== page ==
Public Campaign Action Fund names Sen. Joe Lieberman its second 'Insurance Puppet'

Online advertising campaign in Connecticut and Washington, D.C. asks if health insurers are pulling the strings

Public Campaign Action Fund, a national campaign finance watchdog group, named Sen. Joe Lieberman (I-Conn.) its second "Insurance Puppet" in an online advertising campaign targeting Connecticut and Washington, D.C.

"Senator Lieberman has received $448,066 in campaign contributions from the health insurance industry during his time in Washington," said David Donnelly, Public Campaign Action Fund's national campaigns director. "With so much money from the industry filling his campaign coffers, it's not surprising that Lieberman has spent the last year parroting any and all insurance industry talking points he could find."

The campaign finance watchdog group will release an "Insurance Puppet" each day at InsurancePuppets.com for the rest of the week in an effort to educate the public about the impact of the health insurance industry's campaign contributions on the health care debate. The industry has donated $17.7 million in campaign contributions to the Senators taking part in the current debate, according to the nonpartisan Center for Responsive Politics.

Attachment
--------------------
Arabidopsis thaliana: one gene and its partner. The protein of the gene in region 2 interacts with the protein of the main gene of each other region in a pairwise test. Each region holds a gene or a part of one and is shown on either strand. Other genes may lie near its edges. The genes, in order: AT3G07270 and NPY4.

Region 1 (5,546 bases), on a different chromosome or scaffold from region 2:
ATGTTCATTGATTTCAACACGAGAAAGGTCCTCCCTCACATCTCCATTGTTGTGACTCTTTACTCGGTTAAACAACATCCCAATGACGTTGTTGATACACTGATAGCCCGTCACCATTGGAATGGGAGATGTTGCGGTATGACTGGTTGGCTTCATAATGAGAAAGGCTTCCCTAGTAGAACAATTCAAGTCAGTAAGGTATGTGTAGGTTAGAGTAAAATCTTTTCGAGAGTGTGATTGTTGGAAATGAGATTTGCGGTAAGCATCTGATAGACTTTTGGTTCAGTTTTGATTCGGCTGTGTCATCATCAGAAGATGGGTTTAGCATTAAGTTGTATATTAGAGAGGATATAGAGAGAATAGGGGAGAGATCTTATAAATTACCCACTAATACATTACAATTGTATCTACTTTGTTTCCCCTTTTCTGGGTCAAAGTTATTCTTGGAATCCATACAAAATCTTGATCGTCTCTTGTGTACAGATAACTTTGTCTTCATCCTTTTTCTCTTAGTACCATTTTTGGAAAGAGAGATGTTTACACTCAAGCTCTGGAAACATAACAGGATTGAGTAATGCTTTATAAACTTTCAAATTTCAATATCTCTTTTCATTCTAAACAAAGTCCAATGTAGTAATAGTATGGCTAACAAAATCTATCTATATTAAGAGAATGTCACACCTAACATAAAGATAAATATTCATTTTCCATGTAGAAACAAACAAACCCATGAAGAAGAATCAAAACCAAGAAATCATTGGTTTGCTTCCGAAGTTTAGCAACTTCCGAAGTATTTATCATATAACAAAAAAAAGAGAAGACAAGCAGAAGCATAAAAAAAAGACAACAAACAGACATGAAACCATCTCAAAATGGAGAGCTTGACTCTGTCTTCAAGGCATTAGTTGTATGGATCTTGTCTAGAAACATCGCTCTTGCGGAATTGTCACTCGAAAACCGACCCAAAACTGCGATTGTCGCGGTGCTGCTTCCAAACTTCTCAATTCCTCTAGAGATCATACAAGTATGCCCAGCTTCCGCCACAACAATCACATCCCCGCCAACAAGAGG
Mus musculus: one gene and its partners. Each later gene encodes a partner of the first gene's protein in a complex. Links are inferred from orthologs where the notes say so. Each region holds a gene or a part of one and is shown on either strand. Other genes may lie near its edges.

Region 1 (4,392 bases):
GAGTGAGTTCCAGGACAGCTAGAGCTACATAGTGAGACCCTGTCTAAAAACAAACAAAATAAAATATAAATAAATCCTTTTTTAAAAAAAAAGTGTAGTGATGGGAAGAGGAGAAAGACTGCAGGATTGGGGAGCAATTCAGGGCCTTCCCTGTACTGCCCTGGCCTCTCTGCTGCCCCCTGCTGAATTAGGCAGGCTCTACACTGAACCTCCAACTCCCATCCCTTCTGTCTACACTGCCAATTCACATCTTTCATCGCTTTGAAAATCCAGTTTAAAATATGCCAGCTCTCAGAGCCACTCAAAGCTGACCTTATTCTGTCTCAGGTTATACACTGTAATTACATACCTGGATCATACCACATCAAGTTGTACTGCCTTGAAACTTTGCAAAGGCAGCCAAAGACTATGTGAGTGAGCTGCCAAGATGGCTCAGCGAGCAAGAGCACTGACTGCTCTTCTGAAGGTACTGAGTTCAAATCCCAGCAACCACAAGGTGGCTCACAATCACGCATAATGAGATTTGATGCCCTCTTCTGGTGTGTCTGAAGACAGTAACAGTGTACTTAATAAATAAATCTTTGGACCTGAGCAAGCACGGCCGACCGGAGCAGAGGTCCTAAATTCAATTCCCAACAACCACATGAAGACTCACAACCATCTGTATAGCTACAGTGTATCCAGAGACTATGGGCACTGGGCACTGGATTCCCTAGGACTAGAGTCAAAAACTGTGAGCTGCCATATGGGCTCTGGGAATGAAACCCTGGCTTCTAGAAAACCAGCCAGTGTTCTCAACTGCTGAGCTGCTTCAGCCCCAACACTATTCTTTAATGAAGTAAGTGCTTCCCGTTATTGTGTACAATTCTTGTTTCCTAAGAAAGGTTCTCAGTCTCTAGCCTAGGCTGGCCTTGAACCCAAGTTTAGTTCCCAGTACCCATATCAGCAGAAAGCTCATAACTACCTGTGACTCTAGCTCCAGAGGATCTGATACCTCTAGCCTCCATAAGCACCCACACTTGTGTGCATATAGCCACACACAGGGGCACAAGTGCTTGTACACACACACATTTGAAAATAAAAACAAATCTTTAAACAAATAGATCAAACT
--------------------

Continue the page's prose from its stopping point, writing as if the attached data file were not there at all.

The online campaign will use both context words and search terms to deliver flash and text advertising to web users in the home state of each Senator and in Washington, D.C. Additional Senators will be named "Insurance Puppets" on Thursday and Friday. Sen. Mitch McConnell (R-Ky.) was named the first "Insurance Puppet" on Tuesday.

"The current debate over health care legislation is a prime example of the influence of money in our political process," said Donnelly. "It's time to dramatically alter the way campaigns are financed in this country by passing the Fair Elections Now Act."

Rep. John Larson (D-Conn.) and Sen. Dick Durbin (D-Ill.) introduced the Fair Elections Now Act in order to reduce the pressures of fundraising on federal candidates. It provides qualified candidates the option to run for office with a mixture of small donations and public funds.

Source:

Public Campaign Action Fund

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